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Healthy Relationships: Part and Parcel of a Healthy Lifestyle
It is impossible not to have any relationship with anybody in this world. There are many types of relationships; whichever kind of relationship it is, keeping it healthy is beneficial for your own health and wellbeing.

Relationships with people around you

Healthy relationships contribute to a healthy, happy and meaningful life. Whether it's spending time together with family at the dinner table, enjoying friends' company in an outing, or discussing future plans with your partner, knowing that there is someone there to share your happiness and worries makes ups and downs of life easier to deal with.

Emotionally, healthy relationships help to reduce stress and boost happiness. When you are going through bad times, such as an illness, divorce or job loss, your loved ones provide support and help you to cope with the traumas.1

Healthy relationships also contribute to physical health benefits. Your best friends will encourage you to avoid unhealthy lifestyle habits, such as cutting down on drinking and eating more healthily. They may even be your companions in an exercise routine to make things fun and help you stay fit and healthy!1

What makes a healthy relationship?
A healthy relationship between two people is based on a few things:
  • Communication
  • Sharing
  • Honesty
  • Respect
  • Trust

At the end of the day, good relationships make you feel good about yourself and may offer you better health. Investing time and effort to nurturing your relationships with others will definitely pay off for many years to come.

Besides the people around you, there is one more individual that you should also have a healthy relationship with, and that is YOU.

Relationship with yourself

Having a good relationship with yourself will actually improve your relationship with others. Before you can build great relationships with anyone else, you need to be able to get along with yourself and accept yourself, just like you would with other people.

A healthy relationship with yourself, simply put, is to care, respect and love yourself. You embrace your strengths as well as weaknesses, value yourself as a person, and know that you deserve the very best.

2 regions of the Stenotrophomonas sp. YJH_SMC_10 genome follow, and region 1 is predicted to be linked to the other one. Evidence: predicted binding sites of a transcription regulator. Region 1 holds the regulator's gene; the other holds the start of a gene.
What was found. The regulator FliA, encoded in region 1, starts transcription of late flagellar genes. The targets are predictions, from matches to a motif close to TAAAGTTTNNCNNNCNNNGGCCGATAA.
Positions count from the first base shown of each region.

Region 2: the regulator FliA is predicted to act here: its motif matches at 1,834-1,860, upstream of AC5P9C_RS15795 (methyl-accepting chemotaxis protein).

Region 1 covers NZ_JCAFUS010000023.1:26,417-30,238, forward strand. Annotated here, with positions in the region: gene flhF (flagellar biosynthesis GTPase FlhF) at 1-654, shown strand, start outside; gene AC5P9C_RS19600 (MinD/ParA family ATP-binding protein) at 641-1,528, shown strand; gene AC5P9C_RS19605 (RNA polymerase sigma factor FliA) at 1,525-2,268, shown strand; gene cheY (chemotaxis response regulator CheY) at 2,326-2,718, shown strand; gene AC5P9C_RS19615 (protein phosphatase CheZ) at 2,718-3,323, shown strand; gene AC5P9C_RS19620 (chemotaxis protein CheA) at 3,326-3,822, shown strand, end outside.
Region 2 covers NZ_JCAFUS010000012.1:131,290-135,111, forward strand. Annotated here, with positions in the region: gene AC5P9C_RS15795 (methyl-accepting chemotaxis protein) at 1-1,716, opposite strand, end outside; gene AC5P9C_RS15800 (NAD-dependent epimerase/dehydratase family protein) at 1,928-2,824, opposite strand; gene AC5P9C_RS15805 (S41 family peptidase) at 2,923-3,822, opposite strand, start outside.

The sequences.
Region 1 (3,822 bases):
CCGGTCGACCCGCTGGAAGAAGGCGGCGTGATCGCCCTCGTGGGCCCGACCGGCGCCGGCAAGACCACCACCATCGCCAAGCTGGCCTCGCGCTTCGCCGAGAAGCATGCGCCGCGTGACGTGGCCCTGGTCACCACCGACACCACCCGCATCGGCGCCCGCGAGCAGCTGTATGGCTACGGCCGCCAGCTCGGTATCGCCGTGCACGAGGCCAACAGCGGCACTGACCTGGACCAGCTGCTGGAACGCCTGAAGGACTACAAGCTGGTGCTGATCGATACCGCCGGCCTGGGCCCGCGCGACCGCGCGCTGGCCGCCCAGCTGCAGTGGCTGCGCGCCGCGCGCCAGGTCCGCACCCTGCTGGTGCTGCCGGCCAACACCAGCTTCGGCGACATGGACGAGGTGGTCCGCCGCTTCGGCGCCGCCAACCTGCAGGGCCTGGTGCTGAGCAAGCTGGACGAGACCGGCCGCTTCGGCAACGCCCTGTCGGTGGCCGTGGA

Here are a few ways to form a healthy relationship with yourself2:

  • Take care of your own basic physical needs – eat healthily, exercise regularly, sleep and rest adequately. No one can do it for you except yourself.
  • Do the things that bring you joy. It can be as simple as pampering yourself with a manicure session, eating a small scoop of ice cream, or cuddling with your furry pet!
  • Be more self-aware, ie, be mindful of your own feelings and thoughts, understanding why you are feeling in a particular way or having certain thoughts.

  • Have 'me-time' regularly, even if it's just 15 minutes. Have your morning coffee alone and quietly, solve a Sudoku puzzle, read a piece of article that inspires you, or simply look at the sky and watch the clouds go by.
  • Be your own best friend. When you are having negative thoughts in your head, think about how you would advise your sister or friend, and offer that same advice to yourself.
Sometimes it's difficult to guarantee that relationships with people around you will last. The only relationship that will stay forever with you is the one with yourself. So, take the first step to nurture and cherish this very important relationship for the benefit of other relationships!

References

  1. Mayo Clinic. Friendships: Enrich your life and improve your health. Available at: http://www.mayoclinic.org/healthy-lifestyle/adult-health/in-depth/ friendships/art-20044860. Accessed 19 February 2016.
  2. Psych Central. 6 Ways you can have a healthy relationship with yourself. Available at: http://psychcentral.com/blog/archives/2013/01/13/6-ways-you-can-have-a-healthy-relationship-with-yourself/ . Accessed 19 February 2016.